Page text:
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Mergers, acquisitions and restructures: Why they can fail

Coping with the merger or acquisition can also cause senior managers to spread themselves too thinly meaning that cracks begin to appear. As a result, issues, such as integrating the teams, can appear trivial when compared to the excitement of the big deal and the opportunities ahead.

Over the last 12 months I have worked with senior teams from a wide range of organisations post merger, acquisition or restructure. What I have found is that there are a number of key team issues that inhibit performance and hold teams back.

In his book, Your Brain at Work , David Rock describes what the latest in neuroscience research is telling us about how our brains work, our motivation and ability to perform at optimum levels. He identified five domains of social experience that our brains treat in exactly the same way as survival issues. That is to say that in response to these five factors we receive either a strong reward response or an equally strong threat response. The five domains are status, certainty, autonomy, relatedness and fairness. Some of these SCARF” elements have a more significant impact on the ability of teams to work together following a merger, acquisition or restructure than others.


Those in the acquired team are likely to feel the biggest status threat. Status going up, even in a small way, activates your reward circuits. With this in mind, consider the status threat to the CEO, General Manager or Senior Management Team of the acquired group. In their original company or team they will have had a strong sense of status due to their positions at the top of the organisational structure. 

Post acquisition they are likely to have new bosses or find themselves sitting a layer or two further down the organisational chart in the new business. Add into the mix thoughts about how their teams perceive them now that they are not the ultimate boss and you have a potentially debilitating cocktail of status threats. The net results of this is clouded judgment and a brain that cannot operate at full capacity.


As human beings we are fundamentally social animals with a hard wired need for connection, a need to be able to relate to others. However, our pre-historic survival instinct, from a world where we lived in small groups with scant resources, has left us with a default tendency to not trust strangers. Until we get to know them, connect with them and identify shared traits, we will view them as a foe.

Now consider the environment post merger or acquisition. There is a pressing need to collaborate with others outside of your team, function and parent business. On top of this is the pressure to collaborate quickly in order to make savings and deliver on all of the potential synergies identified pre-merger. This presents a real challenge and doing this quickly goes against our very biological make up. We naturally tend to form safe groups or tribes with those we know and trust, and avoid those that we dont trust. Being forced to collaborate and work closely with new people will trigger our primary threat response. Whats the result A brain that cannot function at full capacity.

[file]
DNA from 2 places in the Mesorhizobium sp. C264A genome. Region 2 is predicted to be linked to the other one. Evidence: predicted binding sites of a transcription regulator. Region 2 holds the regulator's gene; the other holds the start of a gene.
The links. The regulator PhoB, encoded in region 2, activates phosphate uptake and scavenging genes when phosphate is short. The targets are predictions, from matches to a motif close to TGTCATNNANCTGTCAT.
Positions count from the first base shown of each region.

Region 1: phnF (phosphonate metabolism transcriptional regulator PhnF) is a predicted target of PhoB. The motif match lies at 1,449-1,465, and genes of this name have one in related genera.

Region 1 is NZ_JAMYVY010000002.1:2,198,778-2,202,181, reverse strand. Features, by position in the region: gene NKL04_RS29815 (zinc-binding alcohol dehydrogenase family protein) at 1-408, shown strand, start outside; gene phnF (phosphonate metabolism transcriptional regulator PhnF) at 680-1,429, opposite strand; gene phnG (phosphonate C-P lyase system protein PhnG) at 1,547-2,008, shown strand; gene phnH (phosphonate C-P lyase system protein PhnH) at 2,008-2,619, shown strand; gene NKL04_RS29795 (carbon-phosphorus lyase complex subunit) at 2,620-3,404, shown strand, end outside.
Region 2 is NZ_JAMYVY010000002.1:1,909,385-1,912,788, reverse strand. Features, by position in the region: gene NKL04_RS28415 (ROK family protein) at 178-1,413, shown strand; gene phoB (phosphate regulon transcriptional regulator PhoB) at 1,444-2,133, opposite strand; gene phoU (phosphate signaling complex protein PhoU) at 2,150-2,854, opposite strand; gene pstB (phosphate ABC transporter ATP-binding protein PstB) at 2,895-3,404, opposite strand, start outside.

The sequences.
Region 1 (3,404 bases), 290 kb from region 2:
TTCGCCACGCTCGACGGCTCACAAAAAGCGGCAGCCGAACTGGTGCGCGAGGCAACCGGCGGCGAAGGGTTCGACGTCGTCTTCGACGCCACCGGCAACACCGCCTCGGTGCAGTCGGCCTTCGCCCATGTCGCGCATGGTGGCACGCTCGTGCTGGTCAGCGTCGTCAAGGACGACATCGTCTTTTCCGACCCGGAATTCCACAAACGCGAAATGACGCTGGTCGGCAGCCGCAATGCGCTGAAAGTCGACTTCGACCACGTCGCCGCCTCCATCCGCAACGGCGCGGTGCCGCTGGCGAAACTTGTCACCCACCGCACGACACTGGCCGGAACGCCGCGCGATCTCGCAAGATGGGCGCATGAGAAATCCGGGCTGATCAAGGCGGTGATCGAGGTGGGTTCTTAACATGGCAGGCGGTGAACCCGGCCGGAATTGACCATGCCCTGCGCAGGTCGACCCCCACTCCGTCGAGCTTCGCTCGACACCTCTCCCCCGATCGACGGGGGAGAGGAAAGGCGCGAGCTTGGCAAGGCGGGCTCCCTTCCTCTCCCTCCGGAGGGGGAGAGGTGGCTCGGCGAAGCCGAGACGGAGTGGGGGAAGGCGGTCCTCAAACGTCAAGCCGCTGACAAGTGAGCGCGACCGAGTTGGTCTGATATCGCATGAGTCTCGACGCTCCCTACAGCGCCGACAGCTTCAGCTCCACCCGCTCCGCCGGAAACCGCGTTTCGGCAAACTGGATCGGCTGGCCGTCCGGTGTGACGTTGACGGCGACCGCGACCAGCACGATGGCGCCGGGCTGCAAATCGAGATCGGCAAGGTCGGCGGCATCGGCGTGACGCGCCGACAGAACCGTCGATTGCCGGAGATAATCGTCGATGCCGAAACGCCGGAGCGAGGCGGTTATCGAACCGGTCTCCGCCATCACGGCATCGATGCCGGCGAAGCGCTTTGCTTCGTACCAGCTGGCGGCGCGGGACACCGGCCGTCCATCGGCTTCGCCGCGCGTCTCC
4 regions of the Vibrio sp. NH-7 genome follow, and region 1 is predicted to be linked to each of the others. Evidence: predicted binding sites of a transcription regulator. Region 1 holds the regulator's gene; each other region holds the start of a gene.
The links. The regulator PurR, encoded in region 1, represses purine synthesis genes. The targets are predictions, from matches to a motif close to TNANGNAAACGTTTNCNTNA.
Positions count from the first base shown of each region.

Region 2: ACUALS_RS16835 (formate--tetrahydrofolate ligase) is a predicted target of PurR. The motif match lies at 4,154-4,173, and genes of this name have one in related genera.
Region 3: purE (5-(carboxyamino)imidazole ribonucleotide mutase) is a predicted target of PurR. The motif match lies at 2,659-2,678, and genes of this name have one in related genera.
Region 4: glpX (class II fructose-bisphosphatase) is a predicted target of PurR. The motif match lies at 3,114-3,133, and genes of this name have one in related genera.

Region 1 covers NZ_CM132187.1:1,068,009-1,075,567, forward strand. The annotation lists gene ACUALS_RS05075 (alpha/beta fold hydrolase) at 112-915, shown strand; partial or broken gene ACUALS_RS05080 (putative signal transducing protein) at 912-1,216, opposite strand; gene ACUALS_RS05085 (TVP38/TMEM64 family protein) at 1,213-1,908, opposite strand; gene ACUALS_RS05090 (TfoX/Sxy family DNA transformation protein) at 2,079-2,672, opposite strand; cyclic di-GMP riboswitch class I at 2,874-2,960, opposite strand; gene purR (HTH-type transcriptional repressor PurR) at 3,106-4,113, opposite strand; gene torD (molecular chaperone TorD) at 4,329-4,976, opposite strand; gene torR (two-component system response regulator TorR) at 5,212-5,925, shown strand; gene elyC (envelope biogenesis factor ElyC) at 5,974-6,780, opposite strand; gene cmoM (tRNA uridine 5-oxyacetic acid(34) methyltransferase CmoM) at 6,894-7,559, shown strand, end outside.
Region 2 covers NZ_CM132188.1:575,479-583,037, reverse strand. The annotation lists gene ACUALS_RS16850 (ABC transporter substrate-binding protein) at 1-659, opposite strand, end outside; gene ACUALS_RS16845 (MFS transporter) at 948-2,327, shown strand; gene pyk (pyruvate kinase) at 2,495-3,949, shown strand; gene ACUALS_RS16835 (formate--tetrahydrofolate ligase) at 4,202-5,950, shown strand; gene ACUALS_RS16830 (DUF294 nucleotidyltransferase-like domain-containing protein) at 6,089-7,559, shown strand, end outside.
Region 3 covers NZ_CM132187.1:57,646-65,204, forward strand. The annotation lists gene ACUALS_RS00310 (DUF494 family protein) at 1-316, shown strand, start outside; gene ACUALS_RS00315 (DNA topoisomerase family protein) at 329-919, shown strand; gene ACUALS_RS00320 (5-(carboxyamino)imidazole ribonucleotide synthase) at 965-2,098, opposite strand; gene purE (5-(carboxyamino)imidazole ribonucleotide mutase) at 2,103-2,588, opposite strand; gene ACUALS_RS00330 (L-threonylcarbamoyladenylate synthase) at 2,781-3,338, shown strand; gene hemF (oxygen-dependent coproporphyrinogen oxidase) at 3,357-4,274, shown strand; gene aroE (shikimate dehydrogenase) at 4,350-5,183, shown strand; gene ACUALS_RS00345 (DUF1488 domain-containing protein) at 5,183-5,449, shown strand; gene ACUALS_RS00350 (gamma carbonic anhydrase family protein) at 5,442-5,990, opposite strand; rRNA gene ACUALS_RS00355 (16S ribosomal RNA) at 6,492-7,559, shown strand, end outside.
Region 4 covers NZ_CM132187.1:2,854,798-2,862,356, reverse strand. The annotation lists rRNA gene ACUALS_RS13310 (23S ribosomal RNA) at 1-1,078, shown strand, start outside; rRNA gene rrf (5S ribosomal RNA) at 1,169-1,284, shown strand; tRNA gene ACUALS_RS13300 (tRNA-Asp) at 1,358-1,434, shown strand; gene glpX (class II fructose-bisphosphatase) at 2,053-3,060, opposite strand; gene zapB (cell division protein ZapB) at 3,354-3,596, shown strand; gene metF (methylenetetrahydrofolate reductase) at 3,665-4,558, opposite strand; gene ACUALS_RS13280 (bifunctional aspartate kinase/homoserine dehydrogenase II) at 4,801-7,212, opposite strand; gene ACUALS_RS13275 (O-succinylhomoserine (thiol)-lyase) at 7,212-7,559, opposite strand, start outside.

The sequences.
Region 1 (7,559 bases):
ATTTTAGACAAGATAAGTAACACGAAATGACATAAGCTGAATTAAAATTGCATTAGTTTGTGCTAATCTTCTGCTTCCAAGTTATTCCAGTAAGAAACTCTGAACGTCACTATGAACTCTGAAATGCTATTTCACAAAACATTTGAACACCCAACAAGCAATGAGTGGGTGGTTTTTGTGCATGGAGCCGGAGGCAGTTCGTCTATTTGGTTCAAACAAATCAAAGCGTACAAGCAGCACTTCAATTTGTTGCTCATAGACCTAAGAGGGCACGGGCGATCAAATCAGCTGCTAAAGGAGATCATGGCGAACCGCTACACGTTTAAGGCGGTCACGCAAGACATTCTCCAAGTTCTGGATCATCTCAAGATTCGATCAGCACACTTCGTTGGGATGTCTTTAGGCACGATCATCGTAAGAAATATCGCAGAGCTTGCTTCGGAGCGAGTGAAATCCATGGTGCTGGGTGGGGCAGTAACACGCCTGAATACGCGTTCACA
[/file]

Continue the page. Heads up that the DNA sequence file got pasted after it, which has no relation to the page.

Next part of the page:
There is another important reason why relatedness is so important. At the heart of every great teams success is a deep level of trust between its members. Members of great teams trust one another on a fundamental and emotional level. They are comfortable sharing their weaknesses, fears, concerns, mistakes and shortcomings. In doing so they reach a point where they can be totally open and honest with each other.

This deep level of trust is essential because without it teams are not able to engage in constructive conflict around issues that are of critical importance to the organisations success. Things go unsaid and decisions are made whilst vital pieces of information are withheld due to a lack of trust. So, without connection there can be no trust. And without trust team members are not able to challenge and question each other in the spirit of finding the best solutions.


As with status and relatedness, certainty provides a primary threat or reward to the brain. As new teams are thrown together or forced to collaborate immediately after a merger, acquisition or restructure there are two things conspiring against them and hampering their performance. Firstly, they are still recovering from and attempting to make sense of the change. This change will have generated a huge amount of uncertainty and a strong threat response in many team members, if not all. Secondly, team members are also likely to be feeling uncertain about the future and what further changes may still be to come. It is not uncommon for team members to be thinking things like:

  • “Will there be further restructures in the months ahead
  • “Will they decide that someone else is doing the same job and get rid of me
  • “Will my new boss/company be happy with the work that I/we do and
  • If we dont achieve the goals quickly enough will they start cutting headcount

Again, the net result of all of this is a brain that operates below its full capacity.

Whilst culture and team dynamics are not the only factor that affects the successful outcome of any merger, acquisition or restructure, they are critically important. If they are allowed to de-prioritize into the trivial, easily fixed or do later category then the chances are you will not achieve the results you want, or at best, youll not achieve them anywhere near as quickly as possible. 

Ben Morton is an international team development consultant and coach whose clients range from small and solo business owners to FTSE 100 companies and international brands.

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